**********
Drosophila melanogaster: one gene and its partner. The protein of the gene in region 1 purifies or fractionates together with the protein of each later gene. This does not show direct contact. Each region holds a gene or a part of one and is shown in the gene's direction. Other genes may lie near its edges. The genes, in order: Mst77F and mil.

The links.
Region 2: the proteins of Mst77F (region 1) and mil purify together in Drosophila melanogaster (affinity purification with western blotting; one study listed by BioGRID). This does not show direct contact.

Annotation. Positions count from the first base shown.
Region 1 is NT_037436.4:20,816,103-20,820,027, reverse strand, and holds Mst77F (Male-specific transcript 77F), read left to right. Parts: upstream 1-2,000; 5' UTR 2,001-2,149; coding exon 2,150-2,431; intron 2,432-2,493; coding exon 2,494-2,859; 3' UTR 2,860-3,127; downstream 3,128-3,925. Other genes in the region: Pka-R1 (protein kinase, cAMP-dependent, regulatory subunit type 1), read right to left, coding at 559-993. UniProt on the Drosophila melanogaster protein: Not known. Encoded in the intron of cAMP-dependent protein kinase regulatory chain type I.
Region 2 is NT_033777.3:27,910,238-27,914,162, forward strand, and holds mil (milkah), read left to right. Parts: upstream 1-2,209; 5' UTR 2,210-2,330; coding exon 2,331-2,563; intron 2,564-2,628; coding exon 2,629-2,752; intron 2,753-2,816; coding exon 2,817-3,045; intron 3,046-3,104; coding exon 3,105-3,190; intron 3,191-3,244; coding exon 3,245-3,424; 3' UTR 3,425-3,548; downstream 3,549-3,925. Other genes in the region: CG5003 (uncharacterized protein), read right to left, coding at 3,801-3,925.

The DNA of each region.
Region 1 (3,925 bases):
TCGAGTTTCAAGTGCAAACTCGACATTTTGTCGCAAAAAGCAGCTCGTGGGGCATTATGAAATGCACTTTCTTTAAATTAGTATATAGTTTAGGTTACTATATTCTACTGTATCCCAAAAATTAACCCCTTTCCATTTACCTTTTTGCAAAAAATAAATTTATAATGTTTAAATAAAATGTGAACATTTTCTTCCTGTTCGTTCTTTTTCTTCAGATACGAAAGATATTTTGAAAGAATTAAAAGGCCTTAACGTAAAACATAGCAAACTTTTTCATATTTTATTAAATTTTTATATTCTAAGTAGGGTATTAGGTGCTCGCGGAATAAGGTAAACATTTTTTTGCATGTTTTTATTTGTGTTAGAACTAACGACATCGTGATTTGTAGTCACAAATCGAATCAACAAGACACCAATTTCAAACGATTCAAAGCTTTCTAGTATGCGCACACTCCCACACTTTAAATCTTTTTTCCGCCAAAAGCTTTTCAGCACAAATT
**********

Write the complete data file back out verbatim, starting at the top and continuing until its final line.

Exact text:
Drosophila melanogaster: one gene and its partner. The protein of the gene in region 1 purifies or fractionates together with the protein of each later gene. This does not show direct contact. Each region holds a gene or a part of one and is shown in the gene's direction. Other genes may lie near its edges. The genes, in order: Mst77F and mil.

The links.
Region 2: the proteins of Mst77F (region 1) and mil purify together in Drosophila melanogaster (affinity purification with western blotting; one study listed by BioGRID). This does not show direct contact.

Annotation. Positions count from the first base shown.
Region 1 is NT_037436.4:20,816,103-20,820,027, reverse strand, and holds Mst77F (Male-specific transcript 77F), read left to right. Parts: upstream 1-2,000; 5' UTR 2,001-2,149; coding exon 2,150-2,431; intron 2,432-2,493; coding exon 2,494-2,859; 3' UTR 2,860-3,127; downstream 3,128-3,925. Other genes in the region: Pka-R1 (protein kinase, cAMP-dependent, regulatory subunit type 1), read right to left, coding at 559-993. UniProt on the Drosophila melanogaster protein: Not known. Encoded in the intron of cAMP-dependent protein kinase regulatory chain type I.
Region 2 is NT_033777.3:27,910,238-27,914,162, forward strand, and holds mil (milkah), read left to right. Parts: upstream 1-2,209; 5' UTR 2,210-2,330; coding exon 2,331-2,563; intron 2,564-2,628; coding exon 2,629-2,752; intron 2,753-2,816; coding exon 2,817-3,045; intron 3,046-3,104; coding exon 3,105-3,190; intron 3,191-3,244; coding exon 3,245-3,424; 3' UTR 3,425-3,548; downstream 3,549-3,925. Other genes in the region: CG5003 (uncharacterized protein), read right to left, coding at 3,801-3,925.

The DNA of each region.
Region 1 (3,925 bases):
TCGAGTTTCAAGTGCAAACTCGACATTTTGTCGCAAAAAGCAGCTCGTGGGGCATTATGAAATGCACTTTCTTTAAATTAGTATATAGTTTAGGTTACTATATTCTACTGTATCCCAAAAATTAACCCCTTTCCATTTACCTTTTTGCAAAAAATAAATTTATAATGTTTAAATAAAATGTGAACATTTTCTTCCTGTTCGTTCTTTTTCTTCAGATACGAAAGATATTTTGAAAGAATTAAAAGGCCTTAACGTAAAACATAGCAAACTTTTTCATATTTTATTAAATTTTTATATTCTAAGTAGGGTATTAGGTGCTCGCGGAATAAGGTAAACATTTTTTTGCATGTTTTTATTTGTGTTAGAACTAACGACATCGTGATTTGTAGTCACAAATCGAATCAACAAGACACCAATTTCAAACGATTCAAAGCTTTCTAGTATGCGCACACTCCCACACTTTAAATCTTTTTTCCGCCAAAAGCTTTTCAGCACAAATT